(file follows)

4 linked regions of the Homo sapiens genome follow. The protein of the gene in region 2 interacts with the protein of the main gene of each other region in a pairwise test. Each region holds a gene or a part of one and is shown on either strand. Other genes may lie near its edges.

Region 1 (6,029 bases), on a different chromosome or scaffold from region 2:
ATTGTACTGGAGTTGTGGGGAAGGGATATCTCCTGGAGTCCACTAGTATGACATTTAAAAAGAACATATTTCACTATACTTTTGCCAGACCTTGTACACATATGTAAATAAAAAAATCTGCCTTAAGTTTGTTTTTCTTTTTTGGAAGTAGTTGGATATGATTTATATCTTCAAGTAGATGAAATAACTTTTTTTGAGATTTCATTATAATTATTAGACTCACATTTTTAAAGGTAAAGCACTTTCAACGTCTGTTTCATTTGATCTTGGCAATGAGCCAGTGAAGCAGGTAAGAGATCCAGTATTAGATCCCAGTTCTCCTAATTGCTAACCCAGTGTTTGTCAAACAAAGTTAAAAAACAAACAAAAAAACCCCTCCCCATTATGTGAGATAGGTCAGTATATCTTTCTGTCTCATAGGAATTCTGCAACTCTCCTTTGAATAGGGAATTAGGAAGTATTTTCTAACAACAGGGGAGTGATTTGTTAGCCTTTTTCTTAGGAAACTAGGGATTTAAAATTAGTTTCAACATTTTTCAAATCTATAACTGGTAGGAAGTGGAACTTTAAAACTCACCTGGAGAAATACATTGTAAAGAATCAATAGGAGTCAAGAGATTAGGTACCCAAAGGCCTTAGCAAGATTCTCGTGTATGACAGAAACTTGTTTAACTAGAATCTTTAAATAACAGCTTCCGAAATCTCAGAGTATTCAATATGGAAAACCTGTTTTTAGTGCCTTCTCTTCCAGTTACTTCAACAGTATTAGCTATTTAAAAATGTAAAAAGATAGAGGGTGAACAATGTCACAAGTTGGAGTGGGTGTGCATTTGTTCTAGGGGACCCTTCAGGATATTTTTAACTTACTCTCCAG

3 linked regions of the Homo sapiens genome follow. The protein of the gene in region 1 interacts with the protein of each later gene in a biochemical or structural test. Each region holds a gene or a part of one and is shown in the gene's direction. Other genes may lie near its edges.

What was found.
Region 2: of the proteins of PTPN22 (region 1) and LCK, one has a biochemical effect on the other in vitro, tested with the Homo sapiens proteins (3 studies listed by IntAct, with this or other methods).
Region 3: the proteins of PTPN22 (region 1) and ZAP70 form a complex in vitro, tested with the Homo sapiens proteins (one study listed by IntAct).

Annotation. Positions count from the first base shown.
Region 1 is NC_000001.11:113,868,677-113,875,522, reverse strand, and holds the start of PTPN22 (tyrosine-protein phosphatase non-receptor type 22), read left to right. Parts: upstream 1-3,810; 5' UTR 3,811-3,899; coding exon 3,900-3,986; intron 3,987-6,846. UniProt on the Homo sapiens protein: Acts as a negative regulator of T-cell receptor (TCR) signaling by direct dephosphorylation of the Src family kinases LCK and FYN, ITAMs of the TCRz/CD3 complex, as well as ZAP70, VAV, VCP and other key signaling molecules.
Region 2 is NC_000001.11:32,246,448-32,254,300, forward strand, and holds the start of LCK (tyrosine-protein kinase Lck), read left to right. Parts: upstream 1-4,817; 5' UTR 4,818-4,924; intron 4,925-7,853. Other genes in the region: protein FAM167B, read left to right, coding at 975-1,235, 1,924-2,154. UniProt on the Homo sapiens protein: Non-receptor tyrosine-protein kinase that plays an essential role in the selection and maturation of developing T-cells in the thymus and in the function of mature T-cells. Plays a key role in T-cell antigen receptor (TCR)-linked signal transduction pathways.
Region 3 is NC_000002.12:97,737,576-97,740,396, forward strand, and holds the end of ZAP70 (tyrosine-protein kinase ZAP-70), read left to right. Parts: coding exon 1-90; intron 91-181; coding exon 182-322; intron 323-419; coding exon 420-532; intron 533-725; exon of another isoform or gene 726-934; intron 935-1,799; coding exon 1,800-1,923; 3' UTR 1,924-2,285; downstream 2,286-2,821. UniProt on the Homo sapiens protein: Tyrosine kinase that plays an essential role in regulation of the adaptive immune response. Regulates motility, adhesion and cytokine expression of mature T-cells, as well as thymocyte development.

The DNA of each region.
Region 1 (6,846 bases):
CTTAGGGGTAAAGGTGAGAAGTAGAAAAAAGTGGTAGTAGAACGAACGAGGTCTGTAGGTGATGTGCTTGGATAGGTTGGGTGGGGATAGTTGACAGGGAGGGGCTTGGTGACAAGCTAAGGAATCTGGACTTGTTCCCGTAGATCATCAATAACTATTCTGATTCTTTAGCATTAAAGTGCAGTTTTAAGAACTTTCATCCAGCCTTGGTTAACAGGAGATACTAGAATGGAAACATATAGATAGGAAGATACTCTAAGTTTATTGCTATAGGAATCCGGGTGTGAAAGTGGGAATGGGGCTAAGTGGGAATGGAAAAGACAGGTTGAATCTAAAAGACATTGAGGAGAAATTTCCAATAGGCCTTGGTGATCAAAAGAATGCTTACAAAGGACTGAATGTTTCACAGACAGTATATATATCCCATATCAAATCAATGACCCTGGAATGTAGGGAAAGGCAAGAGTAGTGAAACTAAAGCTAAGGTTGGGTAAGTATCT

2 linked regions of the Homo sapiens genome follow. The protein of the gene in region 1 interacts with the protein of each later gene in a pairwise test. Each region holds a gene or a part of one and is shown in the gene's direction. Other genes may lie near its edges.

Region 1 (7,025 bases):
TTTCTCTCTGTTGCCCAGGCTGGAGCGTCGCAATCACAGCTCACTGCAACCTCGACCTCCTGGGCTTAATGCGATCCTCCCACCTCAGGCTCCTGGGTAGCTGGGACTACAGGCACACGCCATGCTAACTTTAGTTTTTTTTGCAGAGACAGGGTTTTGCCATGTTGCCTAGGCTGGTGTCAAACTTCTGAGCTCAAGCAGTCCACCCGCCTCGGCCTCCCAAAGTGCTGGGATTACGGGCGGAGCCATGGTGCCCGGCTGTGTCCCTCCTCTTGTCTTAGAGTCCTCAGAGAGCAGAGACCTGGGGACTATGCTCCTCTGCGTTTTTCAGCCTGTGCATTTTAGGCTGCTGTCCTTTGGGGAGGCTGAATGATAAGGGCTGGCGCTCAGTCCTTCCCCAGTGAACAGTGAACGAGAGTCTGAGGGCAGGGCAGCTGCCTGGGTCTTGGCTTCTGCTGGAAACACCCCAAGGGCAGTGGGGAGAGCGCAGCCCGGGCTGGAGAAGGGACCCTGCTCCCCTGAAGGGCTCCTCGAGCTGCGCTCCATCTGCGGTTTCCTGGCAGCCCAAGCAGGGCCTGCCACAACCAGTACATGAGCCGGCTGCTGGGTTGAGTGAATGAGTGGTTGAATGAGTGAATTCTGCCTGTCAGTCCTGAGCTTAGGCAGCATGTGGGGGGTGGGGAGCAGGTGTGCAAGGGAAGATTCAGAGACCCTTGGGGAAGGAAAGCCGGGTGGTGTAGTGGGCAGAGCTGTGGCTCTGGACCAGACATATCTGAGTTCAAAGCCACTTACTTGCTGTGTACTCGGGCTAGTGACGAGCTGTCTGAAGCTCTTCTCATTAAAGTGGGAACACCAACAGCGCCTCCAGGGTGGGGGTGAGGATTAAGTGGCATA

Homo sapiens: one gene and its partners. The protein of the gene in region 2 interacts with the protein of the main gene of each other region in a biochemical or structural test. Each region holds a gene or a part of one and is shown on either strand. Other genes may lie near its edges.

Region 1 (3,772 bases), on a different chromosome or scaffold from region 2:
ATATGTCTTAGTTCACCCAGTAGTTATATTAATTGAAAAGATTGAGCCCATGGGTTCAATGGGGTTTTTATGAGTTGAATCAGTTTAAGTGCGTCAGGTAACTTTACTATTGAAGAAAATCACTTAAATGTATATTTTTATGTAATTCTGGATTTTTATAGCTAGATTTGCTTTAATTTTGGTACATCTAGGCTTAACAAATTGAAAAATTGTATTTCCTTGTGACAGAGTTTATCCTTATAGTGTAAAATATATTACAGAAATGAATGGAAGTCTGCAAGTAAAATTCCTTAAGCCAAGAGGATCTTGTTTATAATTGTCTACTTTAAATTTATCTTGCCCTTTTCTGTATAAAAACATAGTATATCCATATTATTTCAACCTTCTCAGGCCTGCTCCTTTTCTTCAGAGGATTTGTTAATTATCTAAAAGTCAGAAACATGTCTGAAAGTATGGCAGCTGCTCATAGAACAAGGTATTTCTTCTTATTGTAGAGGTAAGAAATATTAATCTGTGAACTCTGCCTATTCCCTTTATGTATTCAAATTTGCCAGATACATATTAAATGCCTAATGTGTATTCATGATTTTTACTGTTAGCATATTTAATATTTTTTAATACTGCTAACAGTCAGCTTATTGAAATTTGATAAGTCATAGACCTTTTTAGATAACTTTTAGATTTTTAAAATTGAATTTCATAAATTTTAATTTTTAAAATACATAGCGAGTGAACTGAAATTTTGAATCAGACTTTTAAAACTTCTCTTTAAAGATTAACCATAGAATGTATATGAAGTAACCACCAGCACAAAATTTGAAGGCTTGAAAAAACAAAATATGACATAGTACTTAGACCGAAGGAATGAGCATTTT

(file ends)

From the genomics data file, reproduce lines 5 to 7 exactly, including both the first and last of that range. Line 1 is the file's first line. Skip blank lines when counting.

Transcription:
What was found.
Region 2: of the proteins of PTPN22 (region 1) and LCK, one has a biochemical effect on the other in vitro, tested with the Homo sapiens proteins (3 studies listed by IntAct, with this or other methods).
Region 3: the proteins of PTPN22 (region 1) and ZAP70 form a complex in vitro, tested with the Homo sapiens proteins (one study listed by IntAct).